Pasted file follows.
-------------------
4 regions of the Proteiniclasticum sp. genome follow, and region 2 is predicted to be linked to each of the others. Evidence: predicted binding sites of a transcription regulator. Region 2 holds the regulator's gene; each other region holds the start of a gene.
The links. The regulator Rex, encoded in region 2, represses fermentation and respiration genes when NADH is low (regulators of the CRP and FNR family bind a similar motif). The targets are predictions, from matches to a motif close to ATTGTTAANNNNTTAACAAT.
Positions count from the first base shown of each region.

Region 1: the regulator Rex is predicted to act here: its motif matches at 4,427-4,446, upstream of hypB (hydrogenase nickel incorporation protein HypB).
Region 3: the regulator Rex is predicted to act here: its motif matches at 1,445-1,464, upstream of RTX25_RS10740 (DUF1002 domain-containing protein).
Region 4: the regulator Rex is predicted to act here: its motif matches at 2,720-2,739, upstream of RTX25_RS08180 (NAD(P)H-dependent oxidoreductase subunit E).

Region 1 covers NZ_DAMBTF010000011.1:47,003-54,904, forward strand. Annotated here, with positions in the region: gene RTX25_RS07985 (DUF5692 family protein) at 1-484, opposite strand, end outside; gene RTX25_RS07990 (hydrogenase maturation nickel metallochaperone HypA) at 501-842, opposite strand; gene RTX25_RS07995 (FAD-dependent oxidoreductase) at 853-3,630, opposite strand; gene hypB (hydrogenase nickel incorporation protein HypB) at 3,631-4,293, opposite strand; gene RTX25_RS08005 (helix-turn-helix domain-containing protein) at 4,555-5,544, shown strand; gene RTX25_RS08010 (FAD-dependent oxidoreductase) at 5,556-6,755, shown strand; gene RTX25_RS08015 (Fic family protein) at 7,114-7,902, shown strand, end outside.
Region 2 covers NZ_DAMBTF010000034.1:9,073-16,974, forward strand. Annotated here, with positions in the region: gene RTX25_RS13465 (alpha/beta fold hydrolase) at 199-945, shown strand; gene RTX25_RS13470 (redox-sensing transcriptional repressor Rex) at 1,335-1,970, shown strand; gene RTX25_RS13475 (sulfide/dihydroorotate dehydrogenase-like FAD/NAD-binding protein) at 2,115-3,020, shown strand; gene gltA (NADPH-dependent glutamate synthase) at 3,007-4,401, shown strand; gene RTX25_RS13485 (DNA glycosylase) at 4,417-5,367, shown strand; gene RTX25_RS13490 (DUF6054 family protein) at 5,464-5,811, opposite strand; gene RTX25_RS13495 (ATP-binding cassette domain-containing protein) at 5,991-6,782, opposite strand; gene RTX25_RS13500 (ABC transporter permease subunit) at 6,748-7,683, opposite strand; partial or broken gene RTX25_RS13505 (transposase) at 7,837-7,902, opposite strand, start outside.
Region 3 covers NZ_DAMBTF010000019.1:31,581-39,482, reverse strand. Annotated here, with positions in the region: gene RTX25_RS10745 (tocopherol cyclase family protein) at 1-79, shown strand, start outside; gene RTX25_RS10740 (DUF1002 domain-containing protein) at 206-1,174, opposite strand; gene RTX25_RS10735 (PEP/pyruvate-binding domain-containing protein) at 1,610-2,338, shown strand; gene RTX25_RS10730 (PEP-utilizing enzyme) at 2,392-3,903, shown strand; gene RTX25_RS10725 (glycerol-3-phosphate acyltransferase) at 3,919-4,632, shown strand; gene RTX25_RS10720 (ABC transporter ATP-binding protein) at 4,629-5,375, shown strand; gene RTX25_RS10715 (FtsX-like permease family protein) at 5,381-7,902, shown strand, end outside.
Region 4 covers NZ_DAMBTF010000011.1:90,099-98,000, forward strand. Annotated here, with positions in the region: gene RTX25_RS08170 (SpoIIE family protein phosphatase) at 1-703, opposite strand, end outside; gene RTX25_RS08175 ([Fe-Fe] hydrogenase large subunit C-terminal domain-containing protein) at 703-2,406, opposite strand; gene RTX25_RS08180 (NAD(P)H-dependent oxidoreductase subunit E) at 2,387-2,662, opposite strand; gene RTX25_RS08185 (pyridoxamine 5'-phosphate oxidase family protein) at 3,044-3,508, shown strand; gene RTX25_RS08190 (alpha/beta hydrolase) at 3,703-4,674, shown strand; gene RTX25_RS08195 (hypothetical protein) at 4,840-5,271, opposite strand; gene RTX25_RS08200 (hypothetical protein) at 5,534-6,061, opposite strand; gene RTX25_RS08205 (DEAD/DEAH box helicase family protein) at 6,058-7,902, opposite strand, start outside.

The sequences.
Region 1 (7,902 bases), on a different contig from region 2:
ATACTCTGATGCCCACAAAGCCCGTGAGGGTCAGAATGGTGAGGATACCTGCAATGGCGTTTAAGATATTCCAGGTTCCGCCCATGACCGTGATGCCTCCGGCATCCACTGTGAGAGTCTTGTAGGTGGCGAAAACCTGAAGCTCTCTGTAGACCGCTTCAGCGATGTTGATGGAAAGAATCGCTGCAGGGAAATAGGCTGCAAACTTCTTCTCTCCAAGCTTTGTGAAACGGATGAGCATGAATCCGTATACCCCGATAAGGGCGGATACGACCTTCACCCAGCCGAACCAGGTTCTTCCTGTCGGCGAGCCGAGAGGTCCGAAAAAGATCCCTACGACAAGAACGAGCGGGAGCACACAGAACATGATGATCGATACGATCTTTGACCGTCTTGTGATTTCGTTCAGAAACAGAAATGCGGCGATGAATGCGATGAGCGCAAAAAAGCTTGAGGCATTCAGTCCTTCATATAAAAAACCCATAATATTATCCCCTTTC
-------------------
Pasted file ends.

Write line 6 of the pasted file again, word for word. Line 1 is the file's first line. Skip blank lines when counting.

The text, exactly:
Region 4: the regulator Rex is predicted to act here: its motif matches at 2,720-2,739, upstream of RTX25_RS08180 (NAD(P)H-dependent oxidoreductase subunit E).